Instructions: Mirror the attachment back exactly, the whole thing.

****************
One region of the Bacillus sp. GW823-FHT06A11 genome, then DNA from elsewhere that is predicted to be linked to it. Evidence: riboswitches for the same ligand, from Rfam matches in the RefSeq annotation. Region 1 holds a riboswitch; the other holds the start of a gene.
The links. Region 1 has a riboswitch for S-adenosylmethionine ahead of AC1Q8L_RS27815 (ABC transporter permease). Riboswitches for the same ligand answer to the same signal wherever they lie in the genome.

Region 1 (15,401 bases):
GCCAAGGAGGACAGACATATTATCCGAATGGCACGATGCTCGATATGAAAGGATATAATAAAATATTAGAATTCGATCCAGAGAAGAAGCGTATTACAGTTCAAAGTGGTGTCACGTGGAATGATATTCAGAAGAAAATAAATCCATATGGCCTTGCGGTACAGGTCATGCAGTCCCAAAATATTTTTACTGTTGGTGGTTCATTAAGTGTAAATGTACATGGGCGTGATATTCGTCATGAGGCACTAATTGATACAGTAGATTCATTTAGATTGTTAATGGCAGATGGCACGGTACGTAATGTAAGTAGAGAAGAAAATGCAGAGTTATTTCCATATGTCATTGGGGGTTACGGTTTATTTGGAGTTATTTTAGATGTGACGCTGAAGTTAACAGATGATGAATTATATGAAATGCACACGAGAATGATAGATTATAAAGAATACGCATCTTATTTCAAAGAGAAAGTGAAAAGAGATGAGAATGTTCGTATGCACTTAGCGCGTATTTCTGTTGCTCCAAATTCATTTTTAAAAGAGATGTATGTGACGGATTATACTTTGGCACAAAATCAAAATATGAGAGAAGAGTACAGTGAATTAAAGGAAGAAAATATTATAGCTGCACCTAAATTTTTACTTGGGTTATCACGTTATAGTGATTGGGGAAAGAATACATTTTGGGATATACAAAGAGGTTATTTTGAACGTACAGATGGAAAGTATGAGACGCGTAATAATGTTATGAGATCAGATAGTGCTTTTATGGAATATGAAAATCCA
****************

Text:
One region of the Bacillus sp. GW823-FHT06A11 genome, then DNA from elsewhere that is predicted to be linked to it. Evidence: riboswitches for the same ligand, from Rfam matches in the RefSeq annotation. Region 1 holds a riboswitch; the other holds the start of a gene.
The links. Region 1 has a riboswitch for S-adenosylmethionine ahead of AC1Q8L_RS27815 (ABC transporter permease). Riboswitches for the same ligand answer to the same signal wherever they lie in the genome.

Region 1 (15,401 bases):
GCCAAGGAGGACAGACATATTATCCGAATGGCACGATGCTCGATATGAAAGGATATAATAAAATATTAGAATTCGATCCAGAGAAGAAGCGTATTACAGTTCAAAGTGGTGTCACGTGGAATGATATTCAGAAGAAAATAAATCCATATGGCCTTGCGGTACAGGTCATGCAGTCCCAAAATATTTTTACTGTTGGTGGTTCATTAAGTGTAAATGTACATGGGCGTGATATTCGTCATGAGGCACTAATTGATACAGTAGATTCATTTAGATTGTTAATGGCAGATGGCACGGTACGTAATGTAAGTAGAGAAGAAAATGCAGAGTTATTTCCATATGTCATTGGGGGTTACGGTTTATTTGGAGTTATTTTAGATGTGACGCTGAAGTTAACAGATGATGAATTATATGAAATGCACACGAGAATGATAGATTATAAAGAATACGCATCTTATTTCAAAGAGAAAGTGAAAAGAGATGAGAATGTTCGTATGCACTTAGCGCGTATTTCTGTTGCTCCAAATTCATTTTTAAAAGAGATGTATGTGACGGATTATACTTTGGCACAAAATCAAAATATGAGAGAAGAGTACAGTGAATTAAAGGAAGAAAATATTATAGCTGCACCTAAATTTTTACTTGGGTTATCACGTTATAGTGATTGGGGAAAGAATACATTTTGGGATATACAAAGAGGTTATTTTGAACGTACAGATGGAAAGTATGAGACGCGTAATAATGTTATGAGATCAGATAGTGCTTTTATGGAATATGAAAATCCA